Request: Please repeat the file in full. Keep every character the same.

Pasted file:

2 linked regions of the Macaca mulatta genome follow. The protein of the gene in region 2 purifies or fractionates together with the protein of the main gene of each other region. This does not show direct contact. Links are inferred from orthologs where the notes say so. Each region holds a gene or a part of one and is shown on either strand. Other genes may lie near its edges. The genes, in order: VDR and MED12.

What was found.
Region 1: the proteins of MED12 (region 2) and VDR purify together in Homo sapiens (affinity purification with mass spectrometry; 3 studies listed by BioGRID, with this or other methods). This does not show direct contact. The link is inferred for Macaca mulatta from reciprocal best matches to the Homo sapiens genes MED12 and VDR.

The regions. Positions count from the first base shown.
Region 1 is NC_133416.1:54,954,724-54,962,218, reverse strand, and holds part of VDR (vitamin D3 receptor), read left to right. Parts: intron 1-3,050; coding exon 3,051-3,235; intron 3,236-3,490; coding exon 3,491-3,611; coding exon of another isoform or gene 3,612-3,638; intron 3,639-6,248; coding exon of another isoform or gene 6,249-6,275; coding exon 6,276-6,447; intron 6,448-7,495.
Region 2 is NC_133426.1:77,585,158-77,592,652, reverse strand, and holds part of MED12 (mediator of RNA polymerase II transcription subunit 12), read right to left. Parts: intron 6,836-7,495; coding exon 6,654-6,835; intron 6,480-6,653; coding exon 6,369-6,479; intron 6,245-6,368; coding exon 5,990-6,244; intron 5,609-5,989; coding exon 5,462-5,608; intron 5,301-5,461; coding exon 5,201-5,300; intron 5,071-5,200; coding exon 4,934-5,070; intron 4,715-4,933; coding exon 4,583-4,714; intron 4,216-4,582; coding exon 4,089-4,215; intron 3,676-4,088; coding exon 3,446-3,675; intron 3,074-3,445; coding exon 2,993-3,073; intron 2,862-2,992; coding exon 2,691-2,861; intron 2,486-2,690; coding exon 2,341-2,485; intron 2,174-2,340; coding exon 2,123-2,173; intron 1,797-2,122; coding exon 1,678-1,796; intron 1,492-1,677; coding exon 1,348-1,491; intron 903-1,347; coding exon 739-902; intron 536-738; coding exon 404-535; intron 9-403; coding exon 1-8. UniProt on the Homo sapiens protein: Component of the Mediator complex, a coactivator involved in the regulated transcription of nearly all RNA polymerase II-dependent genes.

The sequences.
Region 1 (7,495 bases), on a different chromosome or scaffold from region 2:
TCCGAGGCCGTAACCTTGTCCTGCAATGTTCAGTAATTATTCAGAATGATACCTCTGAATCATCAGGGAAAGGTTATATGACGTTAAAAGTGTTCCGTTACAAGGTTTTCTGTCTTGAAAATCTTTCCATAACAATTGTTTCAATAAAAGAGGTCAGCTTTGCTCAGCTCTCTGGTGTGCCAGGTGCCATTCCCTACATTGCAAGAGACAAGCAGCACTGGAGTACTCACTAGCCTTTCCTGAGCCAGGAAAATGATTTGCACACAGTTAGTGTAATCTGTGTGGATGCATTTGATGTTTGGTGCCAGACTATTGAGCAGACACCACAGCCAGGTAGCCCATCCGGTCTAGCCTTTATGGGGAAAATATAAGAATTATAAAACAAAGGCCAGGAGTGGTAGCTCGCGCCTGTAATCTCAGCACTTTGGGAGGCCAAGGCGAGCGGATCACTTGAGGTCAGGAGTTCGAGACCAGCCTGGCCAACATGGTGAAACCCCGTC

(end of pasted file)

2 linked regions of the Macaca mulatta genome follow. The protein of the gene in region 2 purifies or fractionates together with the protein of the main gene of each other region. This does not show direct contact. Links are inferred from orthologs where the notes say so. Each region holds a gene or a part of one and is shown on either strand. Other genes may lie near its edges. The genes, in order: VDR and MED12.

What was found.
Region 1: the proteins of MED12 (region 2) and VDR purify together in Homo sapiens (affinity purification with mass spectrometry; 3 studies listed by BioGRID, with this or other methods). This does not show direct contact. The link is inferred for Macaca mulatta from reciprocal best matches to the Homo sapiens genes MED12 and VDR.

The regions. Positions count from the first base shown.
Region 1 is NC_133416.1:54,954,724-54,962,218, reverse strand, and holds part of VDR (vitamin D3 receptor), read left to right. Parts: intron 1-3,050; coding exon 3,051-3,235; intron 3,236-3,490; coding exon 3,491-3,611; coding exon of another isoform or gene 3,612-3,638; intron 3,639-6,248; coding exon of another isoform or gene 6,249-6,275; coding exon 6,276-6,447; intron 6,448-7,495.
Region 2 is NC_133426.1:77,585,158-77,592,652, reverse strand, and holds part of MED12 (mediator of RNA polymerase II transcription subunit 12), read right to left. Parts: intron 6,836-7,495; coding exon 6,654-6,835; intron 6,480-6,653; coding exon 6,369-6,479; intron 6,245-6,368; coding exon 5,990-6,244; intron 5,609-5,989; coding exon 5,462-5,608; intron 5,301-5,461; coding exon 5,201-5,300; intron 5,071-5,200; coding exon 4,934-5,070; intron 4,715-4,933; coding exon 4,583-4,714; intron 4,216-4,582; coding exon 4,089-4,215; intron 3,676-4,088; coding exon 3,446-3,675; intron 3,074-3,445; coding exon 2,993-3,073; intron 2,862-2,992; coding exon 2,691-2,861; intron 2,486-2,690; coding exon 2,341-2,485; intron 2,174-2,340; coding exon 2,123-2,173; intron 1,797-2,122; coding exon 1,678-1,796; intron 1,492-1,677; coding exon 1,348-1,491; intron 903-1,347; coding exon 739-902; intron 536-738; coding exon 404-535; intron 9-403; coding exon 1-8. UniProt on the Homo sapiens protein: Component of the Mediator complex, a coactivator involved in the regulated transcription of nearly all RNA polymerase II-dependent genes.

The sequences.
Region 1 (7,495 bases), on a different chromosome or scaffold from region 2:
TCCGAGGCCGTAACCTTGTCCTGCAATGTTCAGTAATTATTCAGAATGATACCTCTGAATCATCAGGGAAAGGTTATATGACGTTAAAAGTGTTCCGTTACAAGGTTTTCTGTCTTGAAAATCTTTCCATAACAATTGTTTCAATAAAAGAGGTCAGCTTTGCTCAGCTCTCTGGTGTGCCAGGTGCCATTCCCTACATTGCAAGAGACAAGCAGCACTGGAGTACTCACTAGCCTTTCCTGAGCCAGGAAAATGATTTGCACACAGTTAGTGTAATCTGTGTGGATGCATTTGATGTTTGGTGCCAGACTATTGAGCAGACACCACAGCCAGGTAGCCCATCCGGTCTAGCCTTTATGGGGAAAATATAAGAATTATAAAACAAAGGCCAGGAGTGGTAGCTCGCGCCTGTAATCTCAGCACTTTGGGAGGCCAAGGCGAGCGGATCACTTGAGGTCAGGAGTTCGAGACCAGCCTGGCCAACATGGTGAAACCCCGTC